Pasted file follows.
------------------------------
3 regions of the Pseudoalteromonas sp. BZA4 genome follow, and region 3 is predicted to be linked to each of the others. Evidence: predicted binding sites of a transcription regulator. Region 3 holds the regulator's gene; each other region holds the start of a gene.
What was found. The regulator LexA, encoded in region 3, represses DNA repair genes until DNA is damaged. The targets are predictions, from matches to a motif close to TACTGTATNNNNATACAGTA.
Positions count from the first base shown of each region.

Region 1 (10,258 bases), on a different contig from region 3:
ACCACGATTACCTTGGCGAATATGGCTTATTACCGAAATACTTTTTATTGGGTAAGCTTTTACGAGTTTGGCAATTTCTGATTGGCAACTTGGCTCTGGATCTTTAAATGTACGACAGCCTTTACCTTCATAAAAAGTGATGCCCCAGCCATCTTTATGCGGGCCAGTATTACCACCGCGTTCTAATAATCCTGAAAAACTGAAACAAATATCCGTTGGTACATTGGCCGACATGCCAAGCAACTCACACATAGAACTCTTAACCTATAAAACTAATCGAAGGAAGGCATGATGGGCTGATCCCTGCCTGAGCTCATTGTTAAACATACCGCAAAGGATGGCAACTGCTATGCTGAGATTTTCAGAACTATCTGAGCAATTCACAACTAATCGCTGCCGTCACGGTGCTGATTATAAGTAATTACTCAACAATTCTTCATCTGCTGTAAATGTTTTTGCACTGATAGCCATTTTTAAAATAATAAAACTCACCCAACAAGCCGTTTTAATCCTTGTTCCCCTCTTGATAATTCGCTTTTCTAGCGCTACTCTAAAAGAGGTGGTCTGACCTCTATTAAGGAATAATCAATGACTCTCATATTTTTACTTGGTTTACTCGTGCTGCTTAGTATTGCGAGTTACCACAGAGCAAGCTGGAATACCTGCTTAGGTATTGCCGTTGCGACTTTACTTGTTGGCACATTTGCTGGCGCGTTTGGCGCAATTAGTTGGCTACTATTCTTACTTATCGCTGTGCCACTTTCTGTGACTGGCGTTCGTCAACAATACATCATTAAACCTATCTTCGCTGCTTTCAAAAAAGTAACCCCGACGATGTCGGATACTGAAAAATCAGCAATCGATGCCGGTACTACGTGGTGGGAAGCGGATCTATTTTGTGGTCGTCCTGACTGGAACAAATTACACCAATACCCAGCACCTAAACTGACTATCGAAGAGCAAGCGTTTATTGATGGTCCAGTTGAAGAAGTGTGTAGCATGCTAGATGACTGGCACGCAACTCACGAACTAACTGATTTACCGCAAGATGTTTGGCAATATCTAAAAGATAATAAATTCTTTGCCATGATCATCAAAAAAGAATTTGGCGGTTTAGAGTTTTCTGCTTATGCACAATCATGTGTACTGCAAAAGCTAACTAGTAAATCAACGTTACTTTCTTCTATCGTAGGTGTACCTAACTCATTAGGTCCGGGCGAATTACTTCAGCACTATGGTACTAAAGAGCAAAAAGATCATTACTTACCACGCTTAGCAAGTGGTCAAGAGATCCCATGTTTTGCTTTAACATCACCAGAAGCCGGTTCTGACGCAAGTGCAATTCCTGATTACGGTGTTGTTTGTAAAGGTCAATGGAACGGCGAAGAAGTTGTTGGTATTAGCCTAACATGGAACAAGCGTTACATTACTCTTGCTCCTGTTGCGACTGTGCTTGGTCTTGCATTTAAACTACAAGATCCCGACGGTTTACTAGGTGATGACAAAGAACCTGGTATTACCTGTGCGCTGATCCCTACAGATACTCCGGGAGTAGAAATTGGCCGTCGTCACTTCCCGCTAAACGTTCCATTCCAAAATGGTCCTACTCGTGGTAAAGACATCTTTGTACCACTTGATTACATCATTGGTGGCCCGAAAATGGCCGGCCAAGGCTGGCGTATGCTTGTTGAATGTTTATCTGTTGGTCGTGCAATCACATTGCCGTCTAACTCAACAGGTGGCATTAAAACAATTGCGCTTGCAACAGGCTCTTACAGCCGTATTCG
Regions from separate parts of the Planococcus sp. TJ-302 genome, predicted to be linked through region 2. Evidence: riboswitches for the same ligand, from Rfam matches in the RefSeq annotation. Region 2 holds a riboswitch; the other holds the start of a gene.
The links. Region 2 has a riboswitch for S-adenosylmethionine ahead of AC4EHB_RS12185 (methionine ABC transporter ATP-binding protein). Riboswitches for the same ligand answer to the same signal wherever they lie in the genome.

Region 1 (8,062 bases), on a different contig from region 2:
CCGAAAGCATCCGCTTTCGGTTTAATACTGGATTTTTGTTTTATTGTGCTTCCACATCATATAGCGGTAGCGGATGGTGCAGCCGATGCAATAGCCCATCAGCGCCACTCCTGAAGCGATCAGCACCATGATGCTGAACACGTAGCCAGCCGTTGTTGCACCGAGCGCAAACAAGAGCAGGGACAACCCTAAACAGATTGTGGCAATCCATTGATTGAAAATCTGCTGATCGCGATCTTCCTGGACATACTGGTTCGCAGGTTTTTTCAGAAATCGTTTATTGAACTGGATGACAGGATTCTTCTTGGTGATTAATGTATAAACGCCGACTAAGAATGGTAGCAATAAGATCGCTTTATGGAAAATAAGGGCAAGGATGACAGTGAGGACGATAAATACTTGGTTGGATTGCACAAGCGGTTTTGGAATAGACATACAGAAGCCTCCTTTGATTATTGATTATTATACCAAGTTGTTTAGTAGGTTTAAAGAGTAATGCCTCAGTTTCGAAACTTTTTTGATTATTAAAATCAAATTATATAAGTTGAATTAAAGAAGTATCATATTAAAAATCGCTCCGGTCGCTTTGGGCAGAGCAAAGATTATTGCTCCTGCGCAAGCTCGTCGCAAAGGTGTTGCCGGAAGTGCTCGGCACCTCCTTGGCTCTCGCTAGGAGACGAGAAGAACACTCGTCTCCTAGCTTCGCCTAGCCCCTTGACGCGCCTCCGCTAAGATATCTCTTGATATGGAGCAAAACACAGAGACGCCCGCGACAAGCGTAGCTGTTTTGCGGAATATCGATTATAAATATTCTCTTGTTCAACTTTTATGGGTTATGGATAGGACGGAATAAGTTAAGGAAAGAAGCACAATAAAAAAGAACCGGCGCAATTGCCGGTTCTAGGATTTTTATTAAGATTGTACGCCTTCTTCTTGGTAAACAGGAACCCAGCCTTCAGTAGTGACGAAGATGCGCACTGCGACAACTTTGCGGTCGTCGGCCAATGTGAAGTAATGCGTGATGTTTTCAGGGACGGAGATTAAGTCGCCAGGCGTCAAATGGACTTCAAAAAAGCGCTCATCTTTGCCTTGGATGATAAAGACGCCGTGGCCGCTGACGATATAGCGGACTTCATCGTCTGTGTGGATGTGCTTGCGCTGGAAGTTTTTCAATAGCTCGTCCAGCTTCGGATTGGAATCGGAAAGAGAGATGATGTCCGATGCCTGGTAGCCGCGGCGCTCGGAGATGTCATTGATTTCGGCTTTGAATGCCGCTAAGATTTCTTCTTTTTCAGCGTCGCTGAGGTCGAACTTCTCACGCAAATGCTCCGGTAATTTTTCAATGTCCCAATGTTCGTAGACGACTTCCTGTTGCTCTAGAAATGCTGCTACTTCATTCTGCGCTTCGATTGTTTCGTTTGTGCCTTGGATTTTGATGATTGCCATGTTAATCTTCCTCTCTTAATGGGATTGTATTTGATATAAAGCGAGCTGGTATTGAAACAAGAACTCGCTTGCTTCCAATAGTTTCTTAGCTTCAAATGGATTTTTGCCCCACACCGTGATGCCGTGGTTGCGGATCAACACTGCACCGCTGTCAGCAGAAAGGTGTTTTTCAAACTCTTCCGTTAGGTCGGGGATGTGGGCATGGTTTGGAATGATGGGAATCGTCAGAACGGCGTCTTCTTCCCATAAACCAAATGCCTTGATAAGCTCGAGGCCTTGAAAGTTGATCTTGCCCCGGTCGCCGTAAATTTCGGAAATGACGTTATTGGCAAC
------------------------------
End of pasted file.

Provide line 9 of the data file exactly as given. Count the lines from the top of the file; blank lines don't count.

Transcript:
CCGAAAGCATCCGCTTTCGGTTTAATACTGGATTTTTGTTTTATTGTGCTTCCACATCATATAGCGGTAGCGGATGGTGCAGCCGATGCAATAGCCCATCAGCGCCACTCCTGAAGCGATCAGCACCATGATGCTGAACACGTAGCCAGCCGTTGTTGCACCGAGCGCAAACAAGAGCAGGGACAACCCTAAACAGATTGTGGCAATCCATTGATTGAAAATCTGCTGATCGCGATCTTCCTGGACATACTGGTTCGCAGGTTTTTTCAGAAATCGTTTATTGAACTGGATGACAGGATTCTTCTTGGTGATTAATGTATAAACGCCGACTAAGAATGGTAGCAATAAGATCGCTTTATGGAAAATAAGGGCAAGGATGACAGTGAGGACGATAAATACTTGGTTGGATTGCACAAGCGGTTTTGGAATAGACATACAGAAGCCTCCTTTGATTATTGATTATTATACCAAGTTGTTTAGTAGGTTTAAAGAGTAATGCCTCAGTTTCGAAACTTTTTTGATTATTAAAATCAAATTATATAAGTTGAATTAAAGAAGTATCATATTAAAAATCGCTCCGGTCGCTTTGGGCAGAGCAAAGATTATTGCTCCTGCGCAAGCTCGTCGCAAAGGTGTTGCCGGAAGTGCTCGGCACCTCCTTGGCTCTCGCTAGGAGACGAGAAGAACACTCGTCTCCTAGCTTCGCCTAGCCCCTTGACGCGCCTCCGCTAAGATATCTCTTGATATGGAGCAAAACACAGAGACGCCCGCGACAAGCGTAGCTGTTTTGCGGAATATCGATTATAAATATTCTCTTGTTCAACTTTTATGGGTTATGGATAGGACGGAATAAGTTAAGGAAAGAAGCACAATAAAAAAGAACCGGCGCAATTGCCGGTTCTAGGATTTTTATTAAGATTGTACGCCTTCTTCTTGGTAAACAGGAACCCAGCCTTCAGTAGTGACGAAGATGCGCACTGCGACAACTTTGCGGTCGTCGGCCAATGTGAAGTAATGCGTGATGTTTTCAGGGACGGAGATTAAGTCGCCAGGCGTCAAATGGACTTCAAAAAAGCGCTCATCTTTGCCTTGGATGATAAAGACGCCGTGGCCGCTGACGATATAGCGGACTTCATCGTCTGTGTGGATGTGCTTGCGCTGGAAGTTTTTCAATAGCTCGTCCAGCTTCGGATTGGAATCGGAAAGAGAGATGATGTCCGATGCCTGGTAGCCGCGGCGCTCGGAGATGTCATTGATTTCGGCTTTGAATGCCGCTAAGATTTCTTCTTTTTCAGCGTCGCTGAGGTCGAACTTCTCACGCAAATGCTCCGGTAATTTTTCAATGTCCCAATGTTCGTAGACGACTTCCTGTTGCTCTAGAAATGCTGCTACTTCATTCTGCGCTTCGATTGTTTCGTTTGTGCCTTGGATTTTGATGATTGCCATGTTAATCTTCCTCTCTTAATGGGATTGTATTTGATATAAAGCGAGCTGGTATTGAAACAAGAACTCGCTTGCTTCCAATAGTTTCTTAGCTTCAAATGGATTTTTGCCCCACACCGTGATGCCGTGGTTGCGGATCAACACTGCACCGCTGTCAGCAGAAAGGTGTTTTTCAAACTCTTCCGTTAGGTCGGGGATGTGGGCATGGTTTGGAATGATGGGAATCGTCAGAACGGCGTCTTCTTCCCATAAACCAAATGCCTTGATAAGCTCGAGGCCTTGAAAGTTGATCTTGCCCCGGTCGCCGTAAATTTCGGAAATGACGTTATTGGCAAC